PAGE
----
In the early hours of August 30, a Ukrainian amateur astronomer named Gennady Borisov spotted a strange comet zooming through our solar system.
The object, named C/2019 Q4 (Borisov), was moving too fast for it to be captured by the sun's gravity and is most likely an interstellar interloper.
Today, the Minor Planet Centre announced the comet is likely to be only the second known interstellar object to make a pit stop in our corner of the galaxy.
In October 2017, astronomers identified an asteroid-like rock known as Oumuamua, the first known interstellar object to pass through our solar system.
Astronomers say the latest object appears to be a comet given what they have identified as a tail streaking behind the interstellar visitor while it moves through space.
The comet has a "coma", the fuzzy sheath of dust and gas that forms as sunlight heats up a comet's icy surface, meaning scientists will be able to collect much more data on its composition than they could for Oumuamua.
The centre released an official "circular" - a document detailing information on the object's orbit - which highlighted the apparent comet's eccentric pattern.
"Based on the available observations, the orbit solution for this object has converged to the hyperbolic elements shown below, which would indicate an interstellar origin," reads the document.
Estimates on C/2019 Q4 project that the object could remain within our solar system for between six months to a full year.
"We don't know how bright it's going to be. That's always an issue with comets, so you've got that unpredictability, combined with the fact that it is interstellar. And this is the first interstellar comet we've seen," astronomy-software developer Bill Gray, told Forbes.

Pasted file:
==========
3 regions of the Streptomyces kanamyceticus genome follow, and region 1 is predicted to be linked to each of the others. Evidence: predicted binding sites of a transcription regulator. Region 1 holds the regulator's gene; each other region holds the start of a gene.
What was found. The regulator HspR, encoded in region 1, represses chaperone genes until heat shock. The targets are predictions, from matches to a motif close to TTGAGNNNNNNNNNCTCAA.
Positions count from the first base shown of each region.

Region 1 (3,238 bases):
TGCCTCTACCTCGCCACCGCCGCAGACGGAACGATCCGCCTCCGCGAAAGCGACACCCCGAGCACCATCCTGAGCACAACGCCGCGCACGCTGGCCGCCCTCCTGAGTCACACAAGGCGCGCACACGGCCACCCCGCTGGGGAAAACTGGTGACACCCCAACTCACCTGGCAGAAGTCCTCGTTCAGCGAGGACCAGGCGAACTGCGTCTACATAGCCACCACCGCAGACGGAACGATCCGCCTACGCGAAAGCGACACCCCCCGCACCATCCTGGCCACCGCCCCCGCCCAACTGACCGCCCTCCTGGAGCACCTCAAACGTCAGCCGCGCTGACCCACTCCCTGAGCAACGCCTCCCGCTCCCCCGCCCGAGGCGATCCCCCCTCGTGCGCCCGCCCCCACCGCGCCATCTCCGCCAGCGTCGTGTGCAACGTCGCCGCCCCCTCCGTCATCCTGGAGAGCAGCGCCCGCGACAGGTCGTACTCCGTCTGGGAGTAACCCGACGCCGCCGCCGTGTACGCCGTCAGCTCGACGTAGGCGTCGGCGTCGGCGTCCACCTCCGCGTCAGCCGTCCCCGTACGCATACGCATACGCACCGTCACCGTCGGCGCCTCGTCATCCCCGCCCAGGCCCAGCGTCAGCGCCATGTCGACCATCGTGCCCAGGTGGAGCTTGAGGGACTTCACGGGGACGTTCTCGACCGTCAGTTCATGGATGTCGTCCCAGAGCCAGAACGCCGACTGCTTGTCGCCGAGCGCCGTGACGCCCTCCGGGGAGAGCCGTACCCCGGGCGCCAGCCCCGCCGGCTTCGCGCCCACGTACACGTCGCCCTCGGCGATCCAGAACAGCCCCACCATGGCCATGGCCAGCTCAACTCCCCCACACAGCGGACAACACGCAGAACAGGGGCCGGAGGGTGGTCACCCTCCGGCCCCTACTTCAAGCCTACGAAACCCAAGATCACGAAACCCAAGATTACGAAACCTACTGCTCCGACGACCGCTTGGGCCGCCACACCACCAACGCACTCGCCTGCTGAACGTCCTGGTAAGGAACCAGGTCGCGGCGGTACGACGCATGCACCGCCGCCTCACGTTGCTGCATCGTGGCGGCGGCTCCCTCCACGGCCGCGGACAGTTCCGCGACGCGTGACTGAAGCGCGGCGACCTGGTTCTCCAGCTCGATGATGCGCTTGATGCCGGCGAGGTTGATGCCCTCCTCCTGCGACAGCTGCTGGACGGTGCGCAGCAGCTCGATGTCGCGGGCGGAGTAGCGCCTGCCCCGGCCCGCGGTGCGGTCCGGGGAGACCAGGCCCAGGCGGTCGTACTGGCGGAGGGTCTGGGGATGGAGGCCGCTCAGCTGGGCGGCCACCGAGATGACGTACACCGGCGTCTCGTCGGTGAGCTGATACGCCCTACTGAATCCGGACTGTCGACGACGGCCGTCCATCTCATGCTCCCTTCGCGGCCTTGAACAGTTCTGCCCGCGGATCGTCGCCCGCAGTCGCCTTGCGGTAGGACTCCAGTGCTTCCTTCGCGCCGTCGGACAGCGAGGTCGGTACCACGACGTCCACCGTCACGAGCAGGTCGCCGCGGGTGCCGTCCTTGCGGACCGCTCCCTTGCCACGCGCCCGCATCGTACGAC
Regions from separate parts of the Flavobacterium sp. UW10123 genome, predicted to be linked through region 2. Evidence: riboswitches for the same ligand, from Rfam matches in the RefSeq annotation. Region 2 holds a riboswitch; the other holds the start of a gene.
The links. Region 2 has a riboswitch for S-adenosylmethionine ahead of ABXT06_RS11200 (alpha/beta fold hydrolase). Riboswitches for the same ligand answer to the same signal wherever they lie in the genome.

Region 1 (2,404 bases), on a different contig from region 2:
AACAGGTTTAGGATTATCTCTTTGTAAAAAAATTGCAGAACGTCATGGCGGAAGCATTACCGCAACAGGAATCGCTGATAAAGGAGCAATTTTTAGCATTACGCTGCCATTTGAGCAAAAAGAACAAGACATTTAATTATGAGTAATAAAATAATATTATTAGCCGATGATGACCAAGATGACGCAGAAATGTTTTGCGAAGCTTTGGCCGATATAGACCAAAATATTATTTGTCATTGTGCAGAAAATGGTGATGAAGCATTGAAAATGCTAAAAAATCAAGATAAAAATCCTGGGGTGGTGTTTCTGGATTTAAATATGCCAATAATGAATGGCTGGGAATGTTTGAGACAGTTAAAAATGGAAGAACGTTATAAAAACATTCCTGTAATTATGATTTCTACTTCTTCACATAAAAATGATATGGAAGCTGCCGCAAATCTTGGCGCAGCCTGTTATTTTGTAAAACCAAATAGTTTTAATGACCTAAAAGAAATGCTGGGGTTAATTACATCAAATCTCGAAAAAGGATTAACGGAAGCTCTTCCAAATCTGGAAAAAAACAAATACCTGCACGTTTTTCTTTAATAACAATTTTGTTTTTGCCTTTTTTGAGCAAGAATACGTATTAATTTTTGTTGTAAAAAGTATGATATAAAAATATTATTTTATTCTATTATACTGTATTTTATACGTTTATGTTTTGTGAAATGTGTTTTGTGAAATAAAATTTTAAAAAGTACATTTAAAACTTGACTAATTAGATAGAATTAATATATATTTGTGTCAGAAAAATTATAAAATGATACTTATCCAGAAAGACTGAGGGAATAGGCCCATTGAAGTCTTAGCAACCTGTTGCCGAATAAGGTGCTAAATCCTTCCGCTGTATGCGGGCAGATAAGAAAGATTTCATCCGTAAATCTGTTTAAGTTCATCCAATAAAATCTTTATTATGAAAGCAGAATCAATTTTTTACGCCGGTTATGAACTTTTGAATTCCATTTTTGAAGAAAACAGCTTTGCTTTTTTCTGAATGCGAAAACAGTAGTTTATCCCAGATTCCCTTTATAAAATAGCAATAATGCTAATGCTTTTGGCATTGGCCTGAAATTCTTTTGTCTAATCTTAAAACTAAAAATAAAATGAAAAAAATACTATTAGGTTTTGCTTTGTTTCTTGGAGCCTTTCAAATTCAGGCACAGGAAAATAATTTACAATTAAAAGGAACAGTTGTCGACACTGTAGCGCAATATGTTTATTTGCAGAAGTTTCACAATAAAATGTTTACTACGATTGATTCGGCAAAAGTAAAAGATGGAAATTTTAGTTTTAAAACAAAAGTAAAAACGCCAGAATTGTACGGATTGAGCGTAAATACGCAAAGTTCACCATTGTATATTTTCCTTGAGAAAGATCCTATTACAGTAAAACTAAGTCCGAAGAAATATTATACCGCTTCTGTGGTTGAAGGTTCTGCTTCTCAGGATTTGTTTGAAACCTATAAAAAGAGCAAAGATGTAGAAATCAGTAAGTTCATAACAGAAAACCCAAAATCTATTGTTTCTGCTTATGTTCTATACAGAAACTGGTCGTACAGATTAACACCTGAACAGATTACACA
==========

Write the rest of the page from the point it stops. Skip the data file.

The mysterious cigar-shaped projectile known as Oumuamua, formally named object 1I/2017 U1, resembles both a comet and an asteroid, however, it doesn't conform to many of the other defining features usually associated with these objects, including its direction of spin and lack of a tail.
When astronomers spotted Oumuamua, they had just three weeks to observe it before it left our solar system.
Professional stargazer Robert Weryk first spotted the interstellar traveller in October, 2017 at the University of Hawaii's Haleakala Observatory.
Researchers had just weeks to collect as much data as possible before the strange visitor travelled beyond the reach of Earth's telescopes.
The object is now out of sight but could take up to 20,000 years before it leaves our solar system onto its next destination.
Interstellar objects like the ones recently discovered are particularly exciting for astronomers since they offer a rare glimpse of what other parts of the galaxy may look like.
Astronomers will now be able to compare their findings on Oumuamua with the most recent specimen.